News Article | January 5, 2016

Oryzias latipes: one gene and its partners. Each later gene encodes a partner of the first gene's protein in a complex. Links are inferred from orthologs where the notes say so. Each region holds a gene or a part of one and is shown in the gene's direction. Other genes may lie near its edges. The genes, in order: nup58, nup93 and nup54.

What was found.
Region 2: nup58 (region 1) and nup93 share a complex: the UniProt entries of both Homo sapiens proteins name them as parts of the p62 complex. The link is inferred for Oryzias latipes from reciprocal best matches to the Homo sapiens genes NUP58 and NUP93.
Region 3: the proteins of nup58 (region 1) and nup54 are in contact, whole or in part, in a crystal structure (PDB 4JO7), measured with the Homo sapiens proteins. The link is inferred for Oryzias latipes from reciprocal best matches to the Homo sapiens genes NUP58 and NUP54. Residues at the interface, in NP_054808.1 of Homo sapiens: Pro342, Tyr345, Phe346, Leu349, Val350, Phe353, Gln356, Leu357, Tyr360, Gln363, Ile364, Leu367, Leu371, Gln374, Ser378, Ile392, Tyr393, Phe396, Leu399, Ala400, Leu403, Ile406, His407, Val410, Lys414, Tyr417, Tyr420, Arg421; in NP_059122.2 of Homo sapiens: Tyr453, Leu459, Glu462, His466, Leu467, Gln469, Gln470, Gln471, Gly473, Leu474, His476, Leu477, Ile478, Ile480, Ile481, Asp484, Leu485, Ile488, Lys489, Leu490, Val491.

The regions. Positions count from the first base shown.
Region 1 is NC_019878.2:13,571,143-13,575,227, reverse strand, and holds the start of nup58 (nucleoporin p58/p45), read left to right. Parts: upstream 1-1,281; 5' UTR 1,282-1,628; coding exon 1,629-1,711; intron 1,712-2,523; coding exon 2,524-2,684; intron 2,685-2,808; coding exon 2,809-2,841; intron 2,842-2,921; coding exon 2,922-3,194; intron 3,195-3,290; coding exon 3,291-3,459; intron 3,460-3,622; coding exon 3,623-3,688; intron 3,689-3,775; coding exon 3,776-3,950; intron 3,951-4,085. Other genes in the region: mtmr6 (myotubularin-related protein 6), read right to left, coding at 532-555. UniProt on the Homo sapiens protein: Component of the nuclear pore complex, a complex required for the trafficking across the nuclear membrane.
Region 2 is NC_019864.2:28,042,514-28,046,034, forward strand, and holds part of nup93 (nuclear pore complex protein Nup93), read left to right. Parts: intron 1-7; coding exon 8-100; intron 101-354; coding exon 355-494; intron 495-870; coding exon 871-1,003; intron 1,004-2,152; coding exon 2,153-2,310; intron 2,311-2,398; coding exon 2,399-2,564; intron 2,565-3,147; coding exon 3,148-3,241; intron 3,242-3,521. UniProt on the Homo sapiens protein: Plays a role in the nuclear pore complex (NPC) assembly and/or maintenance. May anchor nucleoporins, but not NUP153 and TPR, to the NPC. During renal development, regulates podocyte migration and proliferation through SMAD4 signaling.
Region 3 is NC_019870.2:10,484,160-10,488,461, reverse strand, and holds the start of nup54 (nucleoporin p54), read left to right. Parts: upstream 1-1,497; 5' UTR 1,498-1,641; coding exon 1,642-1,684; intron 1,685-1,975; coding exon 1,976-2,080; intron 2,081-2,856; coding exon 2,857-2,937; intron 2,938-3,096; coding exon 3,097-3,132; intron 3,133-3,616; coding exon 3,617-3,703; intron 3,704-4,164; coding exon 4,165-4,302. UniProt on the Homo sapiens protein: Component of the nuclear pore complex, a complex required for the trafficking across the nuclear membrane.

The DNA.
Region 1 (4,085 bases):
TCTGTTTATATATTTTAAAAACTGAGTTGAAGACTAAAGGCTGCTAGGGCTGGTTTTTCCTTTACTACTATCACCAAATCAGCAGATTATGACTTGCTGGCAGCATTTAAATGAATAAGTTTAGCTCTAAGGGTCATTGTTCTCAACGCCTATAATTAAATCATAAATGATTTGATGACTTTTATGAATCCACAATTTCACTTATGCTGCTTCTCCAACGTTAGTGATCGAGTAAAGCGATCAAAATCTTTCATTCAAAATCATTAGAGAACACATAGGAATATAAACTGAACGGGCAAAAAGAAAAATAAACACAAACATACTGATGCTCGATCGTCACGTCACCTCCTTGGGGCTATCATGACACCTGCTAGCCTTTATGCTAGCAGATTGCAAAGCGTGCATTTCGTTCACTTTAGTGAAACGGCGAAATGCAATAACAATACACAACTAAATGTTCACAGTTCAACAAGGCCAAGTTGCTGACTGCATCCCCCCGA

Cities look for new ways to turn on the lights There’s a new trend going on, and it’s one Americans are going to like a lot. Cities are increasingly turning to renewable energy to power their municipal utilities and local governments. Even better, they’re committing to wind power for much of this clean electricity. That’s good news, because polls show 87 percent of Americans think renewable energy is important to the country’s future. The latest headliner is San Diego, which recently announced a goal to source 100 percent of its electricity from renewable sources by 2035. By creating such an ambitious target, America’s eighth largest city set the bar high for urban areas across the country. Greensburg, KS, Aspen, CO, Burlington, VT, and Georgetown, TX were early trailblazers, committing to source 100 percent of their municipal utilities’ electricity from renewable energy. These utilities signed a mixture of power purchase agreements (PPA) and long-term contracts to purchase wind energy from specific projects. PPAs allow cities to lock in a fixed price for electricity provided by wind power over periods of 10 to 20 years. The long-term contracts provide shelter against volatile fuel prices and help local governments to reach their environmental targets. Other cities are also making important progress, even if they’re not quite at the same levels. This summer, Washington, D.C. signed an agreement to get 35 percent of the city government’s energy from wind, while Austin, TX’s municipal utility Austin Energy contracted the supply of over 1,500 megawatts (MW) of wind power. The motivations for these moves are varied. Greensburg suffered a devastating tornado in 2007 that destroyed 95 percent of the town’s structures. When it came time to rebuild, Greensburg’s residents decided they wanted to do so in the most sustainable way possible, leading them to choose wind power for 100 percent of their electricity needs. While not every shift was as dramatic as Greensburg’s, city officials cited a number of reasons for switching to renewable energy. Citizens in Aspen expressed environmental concerns. In Georgetown, leaders said the decision to turn to wind and solar was primarily based on finances. Keith Hutchinson, a city spokesman, explained the new PPAs were cheaper than previous deals with traditional utilities while having the added benefit of protecting citizens from natural gas price fluctuations. “We don’t know what’s going to happen in the future for fossil fuel regulations,” said Hutchinson. “This really removes that element from our price costs going forward.” The Burlington Electric Department represents the largest municipal utility to date to go 100 percent renewable, with over 40,000 customers. Washington, D.C. hit all of these themes in its wind PPA announcement. Mark Chambers, Sustainability and Energy Management Director at the city’s Department of General Services, said, “Directly sourcing renewable power costs 30 percent less than fossil fuel-based sources, reduces greenhouse gas emissions by 100,000 tons, and protects our city from volatile energy price increases.” This innovative thinking about meeting electricity demand is likely to continue in 2016. We’re excited to see which cities join the list next.